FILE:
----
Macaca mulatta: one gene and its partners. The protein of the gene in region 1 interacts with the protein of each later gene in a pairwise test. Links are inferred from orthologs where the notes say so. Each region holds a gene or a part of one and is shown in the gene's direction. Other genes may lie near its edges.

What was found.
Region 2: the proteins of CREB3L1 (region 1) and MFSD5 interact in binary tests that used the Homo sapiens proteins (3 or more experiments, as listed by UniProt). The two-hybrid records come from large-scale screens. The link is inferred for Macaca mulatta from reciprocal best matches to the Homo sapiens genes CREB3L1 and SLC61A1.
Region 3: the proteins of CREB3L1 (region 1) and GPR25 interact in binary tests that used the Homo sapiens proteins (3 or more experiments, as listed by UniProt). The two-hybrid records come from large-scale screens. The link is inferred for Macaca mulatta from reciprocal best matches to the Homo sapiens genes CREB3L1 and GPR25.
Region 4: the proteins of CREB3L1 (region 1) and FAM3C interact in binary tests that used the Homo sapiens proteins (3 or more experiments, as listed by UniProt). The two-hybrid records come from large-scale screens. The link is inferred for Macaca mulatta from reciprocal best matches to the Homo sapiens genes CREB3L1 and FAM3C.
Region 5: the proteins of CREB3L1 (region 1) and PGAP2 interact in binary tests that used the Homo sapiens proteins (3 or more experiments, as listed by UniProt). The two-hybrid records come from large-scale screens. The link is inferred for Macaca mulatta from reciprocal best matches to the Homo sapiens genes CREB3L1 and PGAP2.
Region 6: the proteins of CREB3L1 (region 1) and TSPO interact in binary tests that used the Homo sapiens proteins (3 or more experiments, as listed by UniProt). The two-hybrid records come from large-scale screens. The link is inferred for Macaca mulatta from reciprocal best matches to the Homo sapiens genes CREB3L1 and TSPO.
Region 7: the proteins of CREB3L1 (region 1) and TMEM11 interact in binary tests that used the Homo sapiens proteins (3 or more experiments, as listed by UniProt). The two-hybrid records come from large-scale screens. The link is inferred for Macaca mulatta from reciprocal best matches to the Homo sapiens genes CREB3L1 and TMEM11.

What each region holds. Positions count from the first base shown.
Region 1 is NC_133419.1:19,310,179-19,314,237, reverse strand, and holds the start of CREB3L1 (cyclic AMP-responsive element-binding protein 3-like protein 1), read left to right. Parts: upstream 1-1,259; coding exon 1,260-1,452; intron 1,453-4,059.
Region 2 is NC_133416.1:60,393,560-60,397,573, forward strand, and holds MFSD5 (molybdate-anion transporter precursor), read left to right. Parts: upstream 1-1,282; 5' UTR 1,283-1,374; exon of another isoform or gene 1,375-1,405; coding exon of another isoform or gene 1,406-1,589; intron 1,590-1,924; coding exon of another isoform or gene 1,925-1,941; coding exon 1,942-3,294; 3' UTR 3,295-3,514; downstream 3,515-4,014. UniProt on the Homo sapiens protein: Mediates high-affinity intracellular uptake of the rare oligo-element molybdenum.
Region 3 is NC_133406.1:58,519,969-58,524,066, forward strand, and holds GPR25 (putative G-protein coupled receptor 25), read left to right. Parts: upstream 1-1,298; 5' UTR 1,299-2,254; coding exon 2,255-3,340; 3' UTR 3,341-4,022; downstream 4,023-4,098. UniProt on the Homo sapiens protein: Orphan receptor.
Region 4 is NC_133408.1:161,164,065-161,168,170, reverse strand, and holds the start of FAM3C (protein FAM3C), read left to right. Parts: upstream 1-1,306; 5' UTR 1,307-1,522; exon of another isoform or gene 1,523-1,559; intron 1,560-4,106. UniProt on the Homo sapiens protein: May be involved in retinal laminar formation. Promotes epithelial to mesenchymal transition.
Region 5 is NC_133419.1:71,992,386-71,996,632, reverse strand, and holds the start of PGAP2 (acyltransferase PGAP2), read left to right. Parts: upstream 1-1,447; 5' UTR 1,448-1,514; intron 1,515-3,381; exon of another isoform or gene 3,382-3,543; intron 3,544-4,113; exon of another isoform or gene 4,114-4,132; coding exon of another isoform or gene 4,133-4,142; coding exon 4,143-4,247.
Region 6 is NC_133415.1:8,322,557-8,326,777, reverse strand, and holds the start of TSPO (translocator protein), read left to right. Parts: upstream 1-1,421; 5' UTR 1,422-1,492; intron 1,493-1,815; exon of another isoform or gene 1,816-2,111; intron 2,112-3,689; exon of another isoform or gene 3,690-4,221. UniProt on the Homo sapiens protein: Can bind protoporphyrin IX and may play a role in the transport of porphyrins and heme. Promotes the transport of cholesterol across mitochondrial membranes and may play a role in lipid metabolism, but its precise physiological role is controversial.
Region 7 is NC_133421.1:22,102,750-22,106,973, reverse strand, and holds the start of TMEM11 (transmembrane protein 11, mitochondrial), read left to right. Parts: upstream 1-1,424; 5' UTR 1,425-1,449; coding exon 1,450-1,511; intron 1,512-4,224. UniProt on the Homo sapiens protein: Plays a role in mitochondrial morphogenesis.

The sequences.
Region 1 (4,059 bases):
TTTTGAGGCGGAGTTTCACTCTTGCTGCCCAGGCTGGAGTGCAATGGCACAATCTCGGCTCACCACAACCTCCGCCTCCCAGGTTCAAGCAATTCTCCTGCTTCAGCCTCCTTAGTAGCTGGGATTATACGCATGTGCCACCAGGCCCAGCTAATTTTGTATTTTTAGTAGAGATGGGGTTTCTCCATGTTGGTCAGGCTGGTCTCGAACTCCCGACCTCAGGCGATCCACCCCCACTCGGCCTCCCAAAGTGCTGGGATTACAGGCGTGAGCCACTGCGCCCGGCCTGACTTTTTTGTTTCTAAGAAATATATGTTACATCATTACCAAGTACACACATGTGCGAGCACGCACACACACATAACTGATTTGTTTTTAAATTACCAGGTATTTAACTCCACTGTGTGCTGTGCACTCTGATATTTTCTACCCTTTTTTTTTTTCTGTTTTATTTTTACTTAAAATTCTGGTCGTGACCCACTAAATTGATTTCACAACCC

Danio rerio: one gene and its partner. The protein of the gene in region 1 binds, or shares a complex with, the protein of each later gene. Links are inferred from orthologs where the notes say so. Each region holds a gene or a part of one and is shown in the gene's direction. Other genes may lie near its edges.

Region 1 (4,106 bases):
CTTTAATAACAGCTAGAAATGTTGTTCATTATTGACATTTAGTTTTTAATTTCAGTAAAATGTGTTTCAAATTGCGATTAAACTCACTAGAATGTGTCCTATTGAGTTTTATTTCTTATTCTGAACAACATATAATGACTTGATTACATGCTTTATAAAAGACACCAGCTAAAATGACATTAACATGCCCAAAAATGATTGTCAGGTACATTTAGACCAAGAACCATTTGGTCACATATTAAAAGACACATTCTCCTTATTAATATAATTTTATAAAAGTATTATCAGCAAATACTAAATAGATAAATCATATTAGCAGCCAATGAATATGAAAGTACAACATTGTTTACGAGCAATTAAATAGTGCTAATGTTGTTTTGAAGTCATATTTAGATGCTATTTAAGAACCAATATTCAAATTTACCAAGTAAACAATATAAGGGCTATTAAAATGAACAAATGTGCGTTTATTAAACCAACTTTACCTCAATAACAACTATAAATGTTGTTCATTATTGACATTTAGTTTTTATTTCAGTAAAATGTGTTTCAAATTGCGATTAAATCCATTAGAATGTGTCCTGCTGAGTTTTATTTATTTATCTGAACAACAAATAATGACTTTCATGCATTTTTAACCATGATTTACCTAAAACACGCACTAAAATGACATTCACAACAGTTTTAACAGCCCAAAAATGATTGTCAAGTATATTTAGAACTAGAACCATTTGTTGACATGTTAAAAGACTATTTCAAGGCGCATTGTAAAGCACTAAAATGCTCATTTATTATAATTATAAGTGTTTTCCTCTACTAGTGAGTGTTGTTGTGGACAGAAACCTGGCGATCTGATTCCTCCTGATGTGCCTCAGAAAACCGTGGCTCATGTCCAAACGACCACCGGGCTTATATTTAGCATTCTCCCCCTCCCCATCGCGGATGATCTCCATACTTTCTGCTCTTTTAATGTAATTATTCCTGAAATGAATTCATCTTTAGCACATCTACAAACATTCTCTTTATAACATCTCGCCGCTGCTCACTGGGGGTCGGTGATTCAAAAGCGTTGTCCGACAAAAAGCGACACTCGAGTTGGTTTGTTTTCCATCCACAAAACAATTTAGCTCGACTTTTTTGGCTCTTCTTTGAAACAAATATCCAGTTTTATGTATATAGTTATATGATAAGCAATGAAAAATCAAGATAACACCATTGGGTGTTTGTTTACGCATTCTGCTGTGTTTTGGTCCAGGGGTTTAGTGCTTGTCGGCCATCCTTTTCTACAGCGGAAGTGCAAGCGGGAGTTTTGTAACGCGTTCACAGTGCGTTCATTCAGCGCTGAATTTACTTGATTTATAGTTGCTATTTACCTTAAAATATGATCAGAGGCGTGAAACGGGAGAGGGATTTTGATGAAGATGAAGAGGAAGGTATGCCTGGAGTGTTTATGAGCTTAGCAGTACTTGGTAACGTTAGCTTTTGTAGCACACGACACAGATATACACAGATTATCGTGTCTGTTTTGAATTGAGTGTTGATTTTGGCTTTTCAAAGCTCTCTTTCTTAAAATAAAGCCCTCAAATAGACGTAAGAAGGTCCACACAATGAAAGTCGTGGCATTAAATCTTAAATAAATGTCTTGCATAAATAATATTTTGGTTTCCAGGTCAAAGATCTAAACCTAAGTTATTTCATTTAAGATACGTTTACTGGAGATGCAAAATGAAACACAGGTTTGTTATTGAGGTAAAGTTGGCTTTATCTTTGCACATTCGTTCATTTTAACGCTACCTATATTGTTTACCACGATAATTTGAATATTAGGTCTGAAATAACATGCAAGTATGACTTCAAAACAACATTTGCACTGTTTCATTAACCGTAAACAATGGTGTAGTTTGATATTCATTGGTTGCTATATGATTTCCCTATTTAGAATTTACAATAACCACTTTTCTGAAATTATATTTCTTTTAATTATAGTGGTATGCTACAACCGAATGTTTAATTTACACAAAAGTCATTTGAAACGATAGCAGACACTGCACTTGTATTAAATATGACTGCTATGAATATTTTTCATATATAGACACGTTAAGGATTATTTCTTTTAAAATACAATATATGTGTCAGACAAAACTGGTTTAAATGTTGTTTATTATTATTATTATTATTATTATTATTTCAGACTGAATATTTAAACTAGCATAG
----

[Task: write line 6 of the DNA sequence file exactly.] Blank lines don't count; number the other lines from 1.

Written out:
Region 5: the proteins of CREB3L1 (region 1) and PGAP2 interact in binary tests that used the Homo sapiens proteins (3 or more experiments, as listed by UniProt). The two-hybrid records come from large-scale screens. The link is inferred for Macaca mulatta from reciprocal best matches to the Homo sapiens genes CREB3L1 and PGAP2.